Quincy Medical Group issued the following announcement on Nov. 6.
What is Diabetes?
November is National Diabetes Month. Did you know there are actually different kinds of diabetes, and each type is treated differently?
Type 2– The most common type of diabetes. This type of diabetes is characterized by “insulin resistance” where the body makes insulin but it is not able to be used efficiently.
Type 1– Sometimes called “juvenile” diabetes, this can be diagnosed at any age. This type of diabetes is an autoimmune disease where the pancreas can no longer make the hormones needed to manage blood glucose.
Gestational- This type of diabetes is seen in pregnant women, and for 95% will go away after delivery. Gestational diabetics are more likely to get type 2 diabetes later in life.
What are the risk factors?
Nearly 95% of those with diabetes have type 2 diabetes, which translates to nearly 30 million Americans. Another 84 million Americans have pre-diabetes. This means they are at high risk for developing type 2 diabetes.
For type 2 diabetes risk factors include age, family history, race, diet, lifestyle, and other medical conditions that increase one’s risk such as polycystic ovarian syndrome. Just because you have one or more risk factors does not mean you are destined to get diabetes, but it may increase the chances. Regular bloodwork with a primary care doctor is a great way to know your risk and prevent or manage medical conditions.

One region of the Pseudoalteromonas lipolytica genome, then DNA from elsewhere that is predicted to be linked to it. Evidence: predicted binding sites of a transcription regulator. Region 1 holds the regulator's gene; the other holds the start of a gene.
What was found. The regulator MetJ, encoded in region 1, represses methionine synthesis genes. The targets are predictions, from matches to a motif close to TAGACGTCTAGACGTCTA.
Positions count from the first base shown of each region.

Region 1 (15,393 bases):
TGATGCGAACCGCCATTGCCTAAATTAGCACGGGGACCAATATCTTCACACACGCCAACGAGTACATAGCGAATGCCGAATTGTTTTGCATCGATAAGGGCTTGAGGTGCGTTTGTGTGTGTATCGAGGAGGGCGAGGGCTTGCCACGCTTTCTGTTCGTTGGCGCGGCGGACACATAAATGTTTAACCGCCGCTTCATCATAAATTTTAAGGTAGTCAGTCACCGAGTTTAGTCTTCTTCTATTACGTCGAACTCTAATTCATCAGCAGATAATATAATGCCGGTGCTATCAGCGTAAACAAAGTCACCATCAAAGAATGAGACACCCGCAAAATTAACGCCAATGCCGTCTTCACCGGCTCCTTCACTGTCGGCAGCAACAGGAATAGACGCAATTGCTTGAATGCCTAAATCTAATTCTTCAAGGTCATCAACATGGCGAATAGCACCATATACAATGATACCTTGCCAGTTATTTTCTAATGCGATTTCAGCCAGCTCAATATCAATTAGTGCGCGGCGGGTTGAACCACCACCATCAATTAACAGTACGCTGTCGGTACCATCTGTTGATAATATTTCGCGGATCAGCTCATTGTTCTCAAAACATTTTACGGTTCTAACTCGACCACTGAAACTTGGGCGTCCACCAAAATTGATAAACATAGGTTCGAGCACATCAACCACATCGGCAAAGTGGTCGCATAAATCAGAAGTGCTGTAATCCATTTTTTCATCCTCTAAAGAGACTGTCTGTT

Know your numbers
Typically a fasting blood glucose or “blood sugar” under 100 mg/dl is optimal for someone without diabetes. If your blood sugar is higher your doctor may test something called Hemoglobin A1c%. A Hemoglobin A1c% of over 6.5% suggests that someone may have diabetes, and 5.7-6.4% suggests someone may have pre-diabetes. There are other factors that can affect blood glucose and that is why it is important to have yearly testing to see how things are changing.
Who can help?
The first person to talk to is generally a primary care physician, they can test to see what your fasting blood glucose or A1c is. After that, they may refer you to see a dietitian for nutrition counseling to assist you in understanding a diabetic diet. Additionally, nurse diabetes educators may be scheduled to assist with questions about medication timing, using a glucometer, or insulin. Some may even see a physician hormone specialist, or endocrinologist, to assist in managing their diabetes.
Original source can be found here.
Source: Quincy Medical Group